R.W. Johnson

When I became a fellow of Magdalen College, Oxford, the fact that my vote at college meetings counted the same as that of A.J.P. Taylor seemed to me, as it still does, a glorious democratic quirk of the Oxford collegiate system. I was just 26 and the youngest fellow; he was probably the most famous historian in the world. I was not long to think of him by his initials, for Alan was the least standoffish of the senior fellows, the least likely to stand on his dignity. He loved talking – and being listened to. One could safely bring any guest to dinner and place them near him. They would be bound to come away delighted with a stream of funny stories, historical anecdotes and sly shafts of perspicacity. Some of this was due to his courtesy and gregariousness, but he also simply loved performing for an audience. If you provided the audience, he provided the performance.

Partly because of this love of an audience, he has lived a far more public life than most Oxford dons do. So successful was he in this respect that, no doubt to his own pleasure, he was probably not often popularly thought of as an Oxford don. The media have their own not very likeable stereotype of the Oxford don, and Alan clearly didn’t fit that (though, to be fair, Oxford is full of people who do). So he wasn’t ‘an Oxford don’; he was AJPT. But the fact is that he has been a fellow of Magdalen for half a century, and a fifty-year membership of a closed little world like an Oxford college is likely to leave its mark on any man – and on any college.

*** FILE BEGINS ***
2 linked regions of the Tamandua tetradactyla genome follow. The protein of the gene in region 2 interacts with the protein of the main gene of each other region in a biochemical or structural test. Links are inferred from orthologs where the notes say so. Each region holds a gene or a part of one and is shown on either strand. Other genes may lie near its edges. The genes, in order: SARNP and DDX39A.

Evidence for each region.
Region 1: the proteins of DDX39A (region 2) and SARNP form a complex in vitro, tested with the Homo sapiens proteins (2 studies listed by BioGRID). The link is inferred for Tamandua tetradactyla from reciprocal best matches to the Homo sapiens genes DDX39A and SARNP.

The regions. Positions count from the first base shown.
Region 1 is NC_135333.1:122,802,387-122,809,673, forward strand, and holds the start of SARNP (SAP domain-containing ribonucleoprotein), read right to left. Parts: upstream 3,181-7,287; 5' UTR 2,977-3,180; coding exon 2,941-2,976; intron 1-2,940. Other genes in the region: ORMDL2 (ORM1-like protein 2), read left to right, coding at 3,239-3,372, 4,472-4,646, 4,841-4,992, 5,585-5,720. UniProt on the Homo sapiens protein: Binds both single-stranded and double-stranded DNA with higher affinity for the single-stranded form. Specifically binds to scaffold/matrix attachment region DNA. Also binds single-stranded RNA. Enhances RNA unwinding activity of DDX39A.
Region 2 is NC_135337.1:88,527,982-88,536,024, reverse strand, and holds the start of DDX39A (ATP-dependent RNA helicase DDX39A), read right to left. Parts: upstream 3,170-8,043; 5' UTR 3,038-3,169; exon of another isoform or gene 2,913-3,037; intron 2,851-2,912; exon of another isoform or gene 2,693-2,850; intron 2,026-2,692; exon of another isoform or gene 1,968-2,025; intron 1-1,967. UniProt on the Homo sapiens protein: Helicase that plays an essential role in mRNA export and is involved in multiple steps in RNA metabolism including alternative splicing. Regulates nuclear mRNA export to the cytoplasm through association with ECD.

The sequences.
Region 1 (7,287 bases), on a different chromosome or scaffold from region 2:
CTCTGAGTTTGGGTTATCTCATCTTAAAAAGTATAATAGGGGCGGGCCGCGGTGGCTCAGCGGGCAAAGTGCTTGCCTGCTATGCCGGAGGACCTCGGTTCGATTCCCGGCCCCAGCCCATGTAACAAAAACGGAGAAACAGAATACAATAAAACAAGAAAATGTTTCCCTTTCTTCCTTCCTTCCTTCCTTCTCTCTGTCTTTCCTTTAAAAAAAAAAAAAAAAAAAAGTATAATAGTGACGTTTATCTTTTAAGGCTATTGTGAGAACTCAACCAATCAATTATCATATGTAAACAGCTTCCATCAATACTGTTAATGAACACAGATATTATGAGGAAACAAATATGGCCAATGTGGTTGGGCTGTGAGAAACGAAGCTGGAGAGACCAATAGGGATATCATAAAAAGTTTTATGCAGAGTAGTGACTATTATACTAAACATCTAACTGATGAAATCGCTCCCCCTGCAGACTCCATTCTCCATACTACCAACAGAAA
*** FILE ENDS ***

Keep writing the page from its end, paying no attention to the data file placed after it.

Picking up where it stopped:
There was, for a new young fellow like myself, no shortage of AJP stories, by no means all apocryphal. How, at one college meeting, Alan had proposed that the chapel be turned into a swimming-pool. How Alan had loathed the loathsome Dylan Thomas. How Alan had crossed swords with C.S. Lewis, Magdalen’s Fellow in English, on this or that occasion. How, on being asked as a young man at interview whether it was true that he had strongly-held left-wing views, he had replied: ‘No. I have extreme views, weakly held.’ How Alan had been invited to give the main address at the speech day of one of Magdalen’s schools and had regaled the boys with a history of the major benefactors of the college (and thus of the school), showing that all of them had acquired their wealth by foul means and had had enough left over to buy themselves indulgences through their benefaction: the moral being that if you hear that ‘crime never pays,’ don’t believe it.